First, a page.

FLUTD: Urinary Problems in Male Cats

This weekend, I decided to sleep late. Louie came into the room and gave me some snuggles. I got up, cleaned the litter boxes, and watched Louie be the first to use the big one, not uncommon for him to want to be the primo pee-er after a scooping. Then he used the kitchen one. Then he went back to the big one. This was concerning.

The Louie in question.

I crept up on him and saw that he was only getting a few drops of urine out at a time. Female cats can also get this and it should be also treated, but vets tend to see the issue in male cats as more urgent. In male cats, it may only be a few hours before their urethra gets blocked and they go into kidney failure. I called my vet.

Since it was Saturday, both vets I keep on hand were closing soon. Neither would see him. They said it might turn out to be a hospitalization and he was going to have to go to the ER. And so, we packed the little guy up (me and “the dude”) and drove him to the ER in Indiana. Slightly farther but better care. (This is where I discovered the Humane Indiana Resale shop I wrote about in my minimalism post)

After a brief exam (his bladder was small and not hard), they concluded that he was not yet blocked, but that he did have blood in his urine and was at risk of blocking in the next few weeks.

Señor Pantalones has been stressing Louie out with his extra energy, high-speed attacks, so I needed to minimize this since stress could be a cause of idiopathic FLUTD in young cats (Idiopathic being there is no known cause). I was told to keep Louie stress-free (a tall order for a former feral) and hydrated.

Knowing that my blogger friend Connie over at Tails from the Foster Kittens has had this experience several times with her similarly-furred friend Jack, I reached out to her to find some possible solutions. She asked him what his urine pH was. Well, I had no idea so I called the emergency vet. They said it was 5. Normal is 6.0 – 6.5. So, too acidic. It seems that could have been caused by diet, except Louie is on a raw diet, high in protein, which should balance his urine pH appropriately. I did notice his fur was a bit flaky lately and Connie mentioned it could also be caused by dehydration. I noted that I had given him some extra dry food the last two days in a row. Perhaps that was it, since that seemed to be what caused it for Pinkle on her last occurrence. Connie also suggested Corn Silk, something I hadn’t heard of prior. Upon some research, it seems it is used to calm irritated bladders, as a mild diuretic, and to stop dogs from wetting the bed. I grabbed some from Amazon for a few dollars. The vet also recommended Cosequin, also available from Amazon, for slightly more dollars.

So far, Louie seems to be doing ok. He did not want to be sequestered, but I did keep Pants away from him while I wasn’t there to supervise. He’s been getting his corn silk and soup for meals (I like Honest Kitchen Prowl with extra water added) and making me feed him by hand. I am also giving him extra helpings of Answers raw Goat’s Milk. It’s their favorite.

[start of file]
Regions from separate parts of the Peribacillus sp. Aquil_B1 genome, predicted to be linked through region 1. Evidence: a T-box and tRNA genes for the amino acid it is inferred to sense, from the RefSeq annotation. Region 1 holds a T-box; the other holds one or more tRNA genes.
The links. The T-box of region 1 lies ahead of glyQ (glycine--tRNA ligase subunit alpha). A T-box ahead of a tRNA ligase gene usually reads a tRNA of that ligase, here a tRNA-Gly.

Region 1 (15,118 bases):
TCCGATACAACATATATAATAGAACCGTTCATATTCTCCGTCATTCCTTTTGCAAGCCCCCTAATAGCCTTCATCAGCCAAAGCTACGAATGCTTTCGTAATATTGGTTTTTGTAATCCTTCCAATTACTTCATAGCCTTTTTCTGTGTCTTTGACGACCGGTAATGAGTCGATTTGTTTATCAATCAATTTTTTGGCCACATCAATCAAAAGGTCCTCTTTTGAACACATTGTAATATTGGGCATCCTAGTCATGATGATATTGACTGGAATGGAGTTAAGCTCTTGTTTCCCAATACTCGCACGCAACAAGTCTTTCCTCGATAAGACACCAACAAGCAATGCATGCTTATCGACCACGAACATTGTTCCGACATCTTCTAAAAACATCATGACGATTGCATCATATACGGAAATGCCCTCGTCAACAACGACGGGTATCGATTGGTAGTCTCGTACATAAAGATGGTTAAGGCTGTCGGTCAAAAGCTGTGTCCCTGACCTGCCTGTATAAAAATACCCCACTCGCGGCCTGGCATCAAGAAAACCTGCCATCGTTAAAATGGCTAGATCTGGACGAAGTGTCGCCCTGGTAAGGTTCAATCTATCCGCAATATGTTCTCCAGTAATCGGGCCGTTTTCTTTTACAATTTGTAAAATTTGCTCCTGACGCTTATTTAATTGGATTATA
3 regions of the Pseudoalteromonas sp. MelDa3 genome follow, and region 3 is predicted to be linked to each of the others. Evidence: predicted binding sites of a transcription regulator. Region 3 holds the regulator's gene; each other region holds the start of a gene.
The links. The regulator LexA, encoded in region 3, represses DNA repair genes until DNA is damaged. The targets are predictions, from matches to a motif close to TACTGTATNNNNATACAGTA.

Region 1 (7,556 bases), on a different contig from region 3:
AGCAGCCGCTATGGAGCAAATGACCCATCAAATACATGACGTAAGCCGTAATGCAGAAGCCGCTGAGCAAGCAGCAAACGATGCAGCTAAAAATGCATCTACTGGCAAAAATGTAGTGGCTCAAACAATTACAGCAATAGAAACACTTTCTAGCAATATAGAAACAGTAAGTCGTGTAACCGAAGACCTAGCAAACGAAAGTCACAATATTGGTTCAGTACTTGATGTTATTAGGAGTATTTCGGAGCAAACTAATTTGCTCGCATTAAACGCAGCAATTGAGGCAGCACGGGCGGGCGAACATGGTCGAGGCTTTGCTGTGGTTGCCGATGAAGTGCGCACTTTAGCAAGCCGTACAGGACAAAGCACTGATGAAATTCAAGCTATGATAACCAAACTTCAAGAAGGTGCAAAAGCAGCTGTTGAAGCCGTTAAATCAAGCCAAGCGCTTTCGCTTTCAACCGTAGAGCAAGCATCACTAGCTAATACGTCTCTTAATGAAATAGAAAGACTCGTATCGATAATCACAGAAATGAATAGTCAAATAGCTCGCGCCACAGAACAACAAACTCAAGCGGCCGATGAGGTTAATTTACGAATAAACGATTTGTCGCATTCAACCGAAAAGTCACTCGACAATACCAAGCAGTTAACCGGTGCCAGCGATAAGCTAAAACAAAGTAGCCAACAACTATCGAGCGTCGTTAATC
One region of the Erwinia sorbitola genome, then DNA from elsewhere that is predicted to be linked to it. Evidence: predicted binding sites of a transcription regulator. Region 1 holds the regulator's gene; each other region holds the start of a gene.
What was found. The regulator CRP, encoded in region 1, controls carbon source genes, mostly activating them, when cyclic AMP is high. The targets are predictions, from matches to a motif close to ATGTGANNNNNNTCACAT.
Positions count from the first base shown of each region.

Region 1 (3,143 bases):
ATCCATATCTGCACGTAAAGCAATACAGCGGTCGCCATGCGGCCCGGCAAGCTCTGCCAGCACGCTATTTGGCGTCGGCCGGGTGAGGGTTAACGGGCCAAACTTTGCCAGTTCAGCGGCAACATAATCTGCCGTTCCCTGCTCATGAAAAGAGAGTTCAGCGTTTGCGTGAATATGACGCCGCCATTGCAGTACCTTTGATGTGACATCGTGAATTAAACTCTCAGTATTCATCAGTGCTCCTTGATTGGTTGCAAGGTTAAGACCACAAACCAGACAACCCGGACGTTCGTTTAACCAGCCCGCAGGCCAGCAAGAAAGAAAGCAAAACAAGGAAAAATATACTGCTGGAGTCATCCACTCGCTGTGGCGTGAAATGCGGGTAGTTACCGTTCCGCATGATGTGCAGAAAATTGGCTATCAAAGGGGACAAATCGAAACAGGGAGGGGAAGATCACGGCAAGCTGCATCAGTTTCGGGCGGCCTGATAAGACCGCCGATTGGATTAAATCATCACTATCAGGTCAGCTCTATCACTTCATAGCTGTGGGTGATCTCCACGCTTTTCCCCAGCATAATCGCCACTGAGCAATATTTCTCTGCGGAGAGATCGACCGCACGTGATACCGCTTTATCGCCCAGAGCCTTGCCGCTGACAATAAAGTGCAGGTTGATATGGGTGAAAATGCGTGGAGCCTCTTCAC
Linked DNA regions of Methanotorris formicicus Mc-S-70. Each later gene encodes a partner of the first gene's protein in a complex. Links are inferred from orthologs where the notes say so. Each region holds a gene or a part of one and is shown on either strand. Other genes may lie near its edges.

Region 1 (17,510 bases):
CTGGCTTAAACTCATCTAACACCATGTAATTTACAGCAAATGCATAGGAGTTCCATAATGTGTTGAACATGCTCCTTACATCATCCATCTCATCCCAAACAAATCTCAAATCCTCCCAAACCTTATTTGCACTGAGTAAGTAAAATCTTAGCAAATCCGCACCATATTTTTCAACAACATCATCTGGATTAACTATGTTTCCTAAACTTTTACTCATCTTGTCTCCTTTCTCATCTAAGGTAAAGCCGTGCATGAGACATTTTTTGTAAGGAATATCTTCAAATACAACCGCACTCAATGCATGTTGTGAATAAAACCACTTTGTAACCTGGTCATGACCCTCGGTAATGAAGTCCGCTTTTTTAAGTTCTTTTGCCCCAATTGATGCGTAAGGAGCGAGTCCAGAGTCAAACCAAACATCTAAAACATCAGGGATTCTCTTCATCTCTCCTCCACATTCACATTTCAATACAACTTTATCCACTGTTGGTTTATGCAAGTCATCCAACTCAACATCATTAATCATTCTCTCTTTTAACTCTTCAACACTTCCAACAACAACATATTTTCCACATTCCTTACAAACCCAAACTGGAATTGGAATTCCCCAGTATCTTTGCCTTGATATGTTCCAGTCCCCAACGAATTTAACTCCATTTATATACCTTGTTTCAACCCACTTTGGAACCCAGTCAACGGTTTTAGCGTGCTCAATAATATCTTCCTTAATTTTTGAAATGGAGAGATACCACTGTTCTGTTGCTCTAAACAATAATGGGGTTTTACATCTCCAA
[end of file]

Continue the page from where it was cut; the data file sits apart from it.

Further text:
The vet told me to look for signs of blockage that include yowling, pain, lying on his side, lethargy, or a hard bladder. Seeing as he’s been playing tag with he laser pointer, I’ll assume he is OK for now.

And, per usual, my favorite vet Dr. C. called us on Tuesday to make sure Louie is ok and doesn’t need further help. (If you find a vet like this, keep her.)

If your cats, male or female, are showing signs of distress in the litter box and it has never happened before, it’s worth a call to your vet, especially if your cat is a male. It could be a serious emergency. I am not a vet and do not play one on TV, either. Please always consult your vet about anything you read here before trying it out on your pets.

Love and Healthy Pee,

Alana.

Further reading:

Tails from the Foster Kitten’s piece of Jack and struvite blockage

AVMA article on FLUTD

An Honest Kitchen piece on natural urinary remedies

(This article was not sponsored by anyone. Any brands mentioned here are mentioned because we use and like them.)

Glyphosate and Your Pet: Another Reason To Go Organic

You Guys,

Crepes in the woods

Down with herbicides!

 

Being a family of organic urban gardeners here, MomFOD has been on the alert for this nonsense called “Glyphosate” finding its way into her garden. It has now been brought to her attention that it is also getting into pet foods and, when mixed with certain other ingredients (think preservatives) in the pet foods, it may be causing major issues for pet health. Here’s the lowdown:

What is it: Glyphosate is a chemical manufactured by Monsanto and marketed as “RoundUp,” an herbicide or week killer. Monsanto is also genetically modifying crops to be more glyphosate tolerant or “Roundup-Ready” so they don’t get murdered by the herbicide as they’re doused in it. It is the world’s most widely used herbicide and a suspected carcinogen, meaning it may cause cancer in people and other mammals.

Where do we find it? Pretty much everywhere, particularly in GMO corn and soybean crops. It might also be in your garage and possibly in your pet food. Several common pet foods tested positive for the presence of glyphosate (see article linked below.)

Why is it bad? In a recent article by TruthAboutPetFood.com (I highly recommend this site if you don’t already follow it), a pair of doctors suggests that any glyphosate remaining in pet food may be a serious health risk to pets. In addition to being a possible carcinogen, GMO foods may be linked to IBD, allergies, and skin and organ problems. Worse yet, the presence of glyphosate, when mixed with sodium nitrate (a common pet food preservative) can be deadly to animals. All the details and links to studies can be found in the article cited above.

Scary, isn’t it?  Always read labels on your pet food and, whenever possible, go organic. I know it’s more expensive, but if you have a pet that’s at particular risk for IBD or other illnesses, it may save you a lot of heartache and vet bills in the long run.

For more information on Glyphosate in general, visit:

http://news.nationalgeographic.com/2015/04/150422-glyphosate-roundup-herbicide-weeds/